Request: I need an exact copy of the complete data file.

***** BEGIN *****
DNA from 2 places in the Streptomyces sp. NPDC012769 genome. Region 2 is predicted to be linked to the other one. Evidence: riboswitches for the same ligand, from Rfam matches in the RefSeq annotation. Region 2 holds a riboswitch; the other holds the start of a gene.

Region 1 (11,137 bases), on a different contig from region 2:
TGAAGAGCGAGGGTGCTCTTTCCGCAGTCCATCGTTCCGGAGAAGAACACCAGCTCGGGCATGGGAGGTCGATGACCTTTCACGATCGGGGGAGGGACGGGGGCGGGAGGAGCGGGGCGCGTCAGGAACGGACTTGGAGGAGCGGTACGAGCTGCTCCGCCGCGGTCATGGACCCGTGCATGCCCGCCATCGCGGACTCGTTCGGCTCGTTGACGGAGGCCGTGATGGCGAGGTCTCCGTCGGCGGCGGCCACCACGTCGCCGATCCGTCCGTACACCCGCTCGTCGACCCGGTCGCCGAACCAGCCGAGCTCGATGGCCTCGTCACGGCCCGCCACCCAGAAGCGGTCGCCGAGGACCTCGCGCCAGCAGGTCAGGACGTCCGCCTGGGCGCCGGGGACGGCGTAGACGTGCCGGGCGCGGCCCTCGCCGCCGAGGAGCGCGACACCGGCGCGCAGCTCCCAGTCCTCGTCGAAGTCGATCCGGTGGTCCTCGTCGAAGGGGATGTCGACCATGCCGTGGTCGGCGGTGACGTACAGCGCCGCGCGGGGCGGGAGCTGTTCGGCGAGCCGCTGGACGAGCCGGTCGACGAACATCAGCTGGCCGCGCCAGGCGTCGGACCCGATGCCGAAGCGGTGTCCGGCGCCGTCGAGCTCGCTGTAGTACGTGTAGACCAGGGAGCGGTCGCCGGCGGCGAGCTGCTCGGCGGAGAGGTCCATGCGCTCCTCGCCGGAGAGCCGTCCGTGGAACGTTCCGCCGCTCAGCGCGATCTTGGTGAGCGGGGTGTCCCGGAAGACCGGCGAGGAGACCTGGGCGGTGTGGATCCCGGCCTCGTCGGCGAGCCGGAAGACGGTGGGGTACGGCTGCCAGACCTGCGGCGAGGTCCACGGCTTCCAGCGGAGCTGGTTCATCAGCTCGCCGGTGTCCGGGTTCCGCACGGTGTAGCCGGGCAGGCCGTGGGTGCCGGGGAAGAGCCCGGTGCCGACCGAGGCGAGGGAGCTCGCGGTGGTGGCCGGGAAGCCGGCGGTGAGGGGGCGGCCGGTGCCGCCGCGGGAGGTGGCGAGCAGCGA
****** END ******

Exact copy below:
DNA from 2 places in the Streptomyces sp. NPDC012769 genome. Region 2 is predicted to be linked to the other one. Evidence: riboswitches for the same ligand, from Rfam matches in the RefSeq annotation. Region 2 holds a riboswitch; the other holds the start of a gene.

Region 1 (11,137 bases), on a different contig from region 2:
TGAAGAGCGAGGGTGCTCTTTCCGCAGTCCATCGTTCCGGAGAAGAACACCAGCTCGGGCATGGGAGGTCGATGACCTTTCACGATCGGGGGAGGGACGGGGGCGGGAGGAGCGGGGCGCGTCAGGAACGGACTTGGAGGAGCGGTACGAGCTGCTCCGCCGCGGTCATGGACCCGTGCATGCCCGCCATCGCGGACTCGTTCGGCTCGTTGACGGAGGCCGTGATGGCGAGGTCTCCGTCGGCGGCGGCCACCACGTCGCCGATCCGTCCGTACACCCGCTCGTCGACCCGGTCGCCGAACCAGCCGAGCTCGATGGCCTCGTCACGGCCCGCCACCCAGAAGCGGTCGCCGAGGACCTCGCGCCAGCAGGTCAGGACGTCCGCCTGGGCGCCGGGGACGGCGTAGACGTGCCGGGCGCGGCCCTCGCCGCCGAGGAGCGCGACACCGGCGCGCAGCTCCCAGTCCTCGTCGAAGTCGATCCGGTGGTCCTCGTCGAAGGGGATGTCGACCATGCCGTGGTCGGCGGTGACGTACAGCGCCGCGCGGGGCGGGAGCTGTTCGGCGAGCCGCTGGACGAGCCGGTCGACGAACATCAGCTGGCCGCGCCAGGCGTCGGACCCGATGCCGAAGCGGTGTCCGGCGCCGTCGAGCTCGCTGTAGTACGTGTAGACCAGGGAGCGGTCGCCGGCGGCGAGCTGCTCGGCGGAGAGGTCCATGCGCTCCTCGCCGGAGAGCCGTCCGTGGAACGTTCCGCCGCTCAGCGCGATCTTGGTGAGCGGGGTGTCCCGGAAGACCGGCGAGGAGACCTGGGCGGTGTGGATCCCGGCCTCGTCGGCGAGCCGGAAGACGGTGGGGTACGGCTGCCAGACCTGCGGCGAGGTCCACGGCTTCCAGCGGAGCTGGTTCATCAGCTCGCCGGTGTCCGGGTTCCGCACGGTGTAGCCGGGCAGGCCGTGGGTGCCGGGGAAGAGCCCGGTGCCGACCGAGGCGAGGGAGCTCGCGGTGGTGGCCGGGAAGCCGGCGGTGAGGGGGCGGCCGGTGCCGCCGCGGGAGGTGGCGAGCAGCGA